I have been playing volleyball since I was in third grade and it has always been a sport that I loved. However, once I reached the high school level, I had certain experiences that made the sport a really toxic place to be for my young and impressionable self-concept. I wasn’t bold enough to quit the sport that I loved so deeply until my junior year of high school when I found myself in a serious conversation with a friend about how I was using my time. She told me something that I will never forget, “Watering a dead plant won’t bring it back to life.” Within a week, I quit the sport that caused me so much pain; it’s something that I encourage others to do.
If you find yourself in a toxic activity, relationship or situation in general, you need to have the strength to pull yourself out of it. Being able to recognize when you should do this is the most important part. When you are in a part of your life where you feel stagnant, like nothing is changing, and that upsets you; that’s when you know you need to make a change.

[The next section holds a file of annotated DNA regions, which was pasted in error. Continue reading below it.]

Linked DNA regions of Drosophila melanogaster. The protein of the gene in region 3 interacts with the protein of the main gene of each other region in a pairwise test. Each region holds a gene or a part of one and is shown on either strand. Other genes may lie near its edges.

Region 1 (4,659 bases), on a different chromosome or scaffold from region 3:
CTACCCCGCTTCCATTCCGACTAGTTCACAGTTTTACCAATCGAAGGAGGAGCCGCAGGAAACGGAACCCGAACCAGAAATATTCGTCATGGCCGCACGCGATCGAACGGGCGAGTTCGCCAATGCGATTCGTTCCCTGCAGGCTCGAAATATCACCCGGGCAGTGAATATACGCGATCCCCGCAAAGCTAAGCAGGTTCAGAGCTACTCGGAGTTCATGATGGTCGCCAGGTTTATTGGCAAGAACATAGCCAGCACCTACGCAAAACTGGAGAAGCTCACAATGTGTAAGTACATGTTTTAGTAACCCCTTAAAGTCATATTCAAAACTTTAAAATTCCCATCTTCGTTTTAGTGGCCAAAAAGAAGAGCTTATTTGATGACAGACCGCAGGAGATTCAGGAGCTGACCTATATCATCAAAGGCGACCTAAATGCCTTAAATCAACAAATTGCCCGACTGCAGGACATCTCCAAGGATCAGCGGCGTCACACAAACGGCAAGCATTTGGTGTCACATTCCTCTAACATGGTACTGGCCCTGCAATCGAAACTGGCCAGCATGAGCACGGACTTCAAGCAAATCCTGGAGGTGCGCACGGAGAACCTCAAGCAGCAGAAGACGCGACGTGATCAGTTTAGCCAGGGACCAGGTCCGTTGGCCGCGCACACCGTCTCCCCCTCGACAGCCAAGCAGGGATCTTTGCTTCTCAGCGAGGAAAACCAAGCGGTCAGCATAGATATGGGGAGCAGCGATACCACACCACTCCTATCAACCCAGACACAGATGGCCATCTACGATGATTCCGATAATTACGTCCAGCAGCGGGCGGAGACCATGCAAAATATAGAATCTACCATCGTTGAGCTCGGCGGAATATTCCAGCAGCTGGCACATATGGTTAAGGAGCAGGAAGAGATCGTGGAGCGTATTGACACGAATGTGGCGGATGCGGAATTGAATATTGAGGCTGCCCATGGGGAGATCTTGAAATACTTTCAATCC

Being a quitter isn’t something that I take lightly, but if it means that you will get the opportunity to grow into a better version of yourself you have to do it.
Quitting volleyball opened so many doors for me, specifically into journalism. Though I may not be the most talented photographer, designer or writer, I have really found a family here in the journalism room. If I would have stayed with volleyball I wouldn’t be able to spend hours in a hot, loud room after school, making memories with some of the best people that I know.
So even though it may hurt a little bit to give up something that you love, it will only benefit you in the end. Don’t settle for the good things in life when you have the opportunity to achieve the best. I highly encourage everyone to find their place, to find their ‘journalism’ because it will honestly change your life.